Our artificial heart research team at the Pennsylvania State University has been engaged since 1971 in the development of mechanical circulatory support systems, including those that provide left ventricular assistance. While for many years these systems were suitable for use only for short-term support, the technology on which they were based was always intended for application to devices and systems for long-term use. We have recently begun the first clinical trials of a left ventricular assist system that operates without percutaneous leads and is intended for application as destination therapy. The sac-type blood pump uses a smooth segmented polyurethane surface and careful design of transitions to valves and connectors to discourage thrombus formation. The pump is coupled to a roller-screw energy converter. Implanted electronics with a back-up battery, a thoracic compliance chamber, and inductive energy transmission enable the system to operate without percutaneous lines. External subsystems provide the recipient with multiple options for maintaining power to the system and carrying the necessary equipment. The clinician is provided with a simple interface to determine the status of the system and make limited adjustments through a radio frequency telemetry link. The Clinical Utility Baseline Study (CUBS) is a nonrandomized trial designed to determine the system's utility for treatment of end-stage heart disease patients who are not candidates for heart transplantation. Early experience with the system indicates that the technology necessary to achieve intact-skin operation - the inductive energy transmission and compliance chamber - perform well and will be practical for use in patients, and that the system has considerable potential for treatment of the intended patient population.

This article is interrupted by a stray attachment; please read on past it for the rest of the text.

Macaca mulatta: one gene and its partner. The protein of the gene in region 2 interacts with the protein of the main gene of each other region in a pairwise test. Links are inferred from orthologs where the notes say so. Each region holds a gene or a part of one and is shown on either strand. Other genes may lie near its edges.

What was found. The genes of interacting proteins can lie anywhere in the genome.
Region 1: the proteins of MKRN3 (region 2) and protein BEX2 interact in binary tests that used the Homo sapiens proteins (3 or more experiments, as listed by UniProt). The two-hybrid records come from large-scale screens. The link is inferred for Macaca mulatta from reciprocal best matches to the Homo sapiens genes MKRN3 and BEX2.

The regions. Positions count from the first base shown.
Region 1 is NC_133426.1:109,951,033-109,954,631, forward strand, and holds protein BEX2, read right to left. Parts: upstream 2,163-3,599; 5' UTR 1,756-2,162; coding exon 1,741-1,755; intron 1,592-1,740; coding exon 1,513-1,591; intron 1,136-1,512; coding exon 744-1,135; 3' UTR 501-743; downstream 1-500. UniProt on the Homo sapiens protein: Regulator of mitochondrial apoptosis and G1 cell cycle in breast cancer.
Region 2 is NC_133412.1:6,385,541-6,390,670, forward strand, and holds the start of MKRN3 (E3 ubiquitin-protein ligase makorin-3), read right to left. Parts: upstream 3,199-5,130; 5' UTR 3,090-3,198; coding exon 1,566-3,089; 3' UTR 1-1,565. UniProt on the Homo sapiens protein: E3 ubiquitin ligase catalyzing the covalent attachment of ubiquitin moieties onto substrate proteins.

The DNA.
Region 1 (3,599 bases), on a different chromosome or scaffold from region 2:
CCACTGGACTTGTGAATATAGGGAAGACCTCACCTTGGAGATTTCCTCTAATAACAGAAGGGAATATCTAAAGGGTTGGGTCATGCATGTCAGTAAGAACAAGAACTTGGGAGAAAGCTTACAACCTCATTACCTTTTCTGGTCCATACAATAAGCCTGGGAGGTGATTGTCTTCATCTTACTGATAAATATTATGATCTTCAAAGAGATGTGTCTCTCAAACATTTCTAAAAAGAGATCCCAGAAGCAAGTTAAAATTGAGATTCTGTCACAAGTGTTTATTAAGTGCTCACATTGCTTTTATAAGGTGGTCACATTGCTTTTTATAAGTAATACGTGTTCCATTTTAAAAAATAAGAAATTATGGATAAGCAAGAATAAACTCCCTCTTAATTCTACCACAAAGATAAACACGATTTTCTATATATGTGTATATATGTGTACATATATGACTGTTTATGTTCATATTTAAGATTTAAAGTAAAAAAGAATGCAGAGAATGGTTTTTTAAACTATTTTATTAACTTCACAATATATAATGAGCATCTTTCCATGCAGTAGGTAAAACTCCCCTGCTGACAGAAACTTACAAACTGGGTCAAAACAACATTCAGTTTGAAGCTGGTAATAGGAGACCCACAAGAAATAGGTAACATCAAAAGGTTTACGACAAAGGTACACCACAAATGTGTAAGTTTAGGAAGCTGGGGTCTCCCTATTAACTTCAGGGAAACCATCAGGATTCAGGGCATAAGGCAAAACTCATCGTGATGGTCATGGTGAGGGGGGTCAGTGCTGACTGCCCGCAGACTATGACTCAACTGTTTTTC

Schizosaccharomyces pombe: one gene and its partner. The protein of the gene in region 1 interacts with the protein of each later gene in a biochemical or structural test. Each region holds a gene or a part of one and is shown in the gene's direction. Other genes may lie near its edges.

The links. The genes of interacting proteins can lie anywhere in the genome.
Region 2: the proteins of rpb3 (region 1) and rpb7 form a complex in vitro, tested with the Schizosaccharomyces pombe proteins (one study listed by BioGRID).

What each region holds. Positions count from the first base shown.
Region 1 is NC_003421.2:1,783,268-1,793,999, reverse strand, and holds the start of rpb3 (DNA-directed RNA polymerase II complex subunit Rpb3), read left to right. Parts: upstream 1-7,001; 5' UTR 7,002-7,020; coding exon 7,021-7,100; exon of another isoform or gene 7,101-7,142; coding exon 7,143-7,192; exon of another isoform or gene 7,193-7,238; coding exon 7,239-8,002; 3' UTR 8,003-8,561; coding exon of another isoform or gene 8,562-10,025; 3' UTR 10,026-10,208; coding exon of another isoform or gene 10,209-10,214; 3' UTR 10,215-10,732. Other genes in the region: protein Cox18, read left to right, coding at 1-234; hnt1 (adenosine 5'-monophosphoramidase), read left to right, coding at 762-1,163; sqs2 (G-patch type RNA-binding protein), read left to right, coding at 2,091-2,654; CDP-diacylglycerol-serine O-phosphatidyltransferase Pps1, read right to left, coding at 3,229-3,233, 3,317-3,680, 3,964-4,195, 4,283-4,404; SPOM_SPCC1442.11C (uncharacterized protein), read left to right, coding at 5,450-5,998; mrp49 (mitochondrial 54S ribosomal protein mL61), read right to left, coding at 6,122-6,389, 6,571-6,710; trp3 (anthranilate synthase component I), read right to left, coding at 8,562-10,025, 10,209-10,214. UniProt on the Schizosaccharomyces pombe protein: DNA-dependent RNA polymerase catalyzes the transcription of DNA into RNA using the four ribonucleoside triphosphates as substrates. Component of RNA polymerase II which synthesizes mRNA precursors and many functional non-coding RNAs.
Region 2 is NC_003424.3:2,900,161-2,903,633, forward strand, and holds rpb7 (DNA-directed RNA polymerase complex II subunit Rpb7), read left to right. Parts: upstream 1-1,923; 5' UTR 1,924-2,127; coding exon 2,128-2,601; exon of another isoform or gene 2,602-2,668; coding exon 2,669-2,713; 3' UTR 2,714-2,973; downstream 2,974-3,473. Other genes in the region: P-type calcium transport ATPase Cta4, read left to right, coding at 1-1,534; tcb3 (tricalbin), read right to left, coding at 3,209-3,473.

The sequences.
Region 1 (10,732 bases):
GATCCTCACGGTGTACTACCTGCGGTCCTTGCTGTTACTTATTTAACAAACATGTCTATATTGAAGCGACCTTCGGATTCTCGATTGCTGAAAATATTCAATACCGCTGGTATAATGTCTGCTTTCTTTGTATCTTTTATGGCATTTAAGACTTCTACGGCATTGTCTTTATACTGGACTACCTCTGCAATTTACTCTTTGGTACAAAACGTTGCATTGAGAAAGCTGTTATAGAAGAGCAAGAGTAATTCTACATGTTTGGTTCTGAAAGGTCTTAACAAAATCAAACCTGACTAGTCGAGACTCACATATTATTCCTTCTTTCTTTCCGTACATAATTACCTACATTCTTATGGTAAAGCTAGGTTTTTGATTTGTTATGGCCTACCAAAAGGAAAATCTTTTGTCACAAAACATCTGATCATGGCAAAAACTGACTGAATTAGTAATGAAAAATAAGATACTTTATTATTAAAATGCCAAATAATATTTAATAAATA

|Number of pages
|Journal of Congestive Heart Failure and Circulatory Support
|Published - Dec 1 2000
All Science Journal Classification (ASJC) codes
- Medicine (miscellaneous)
- Cardiology and Cardiovascular Medicine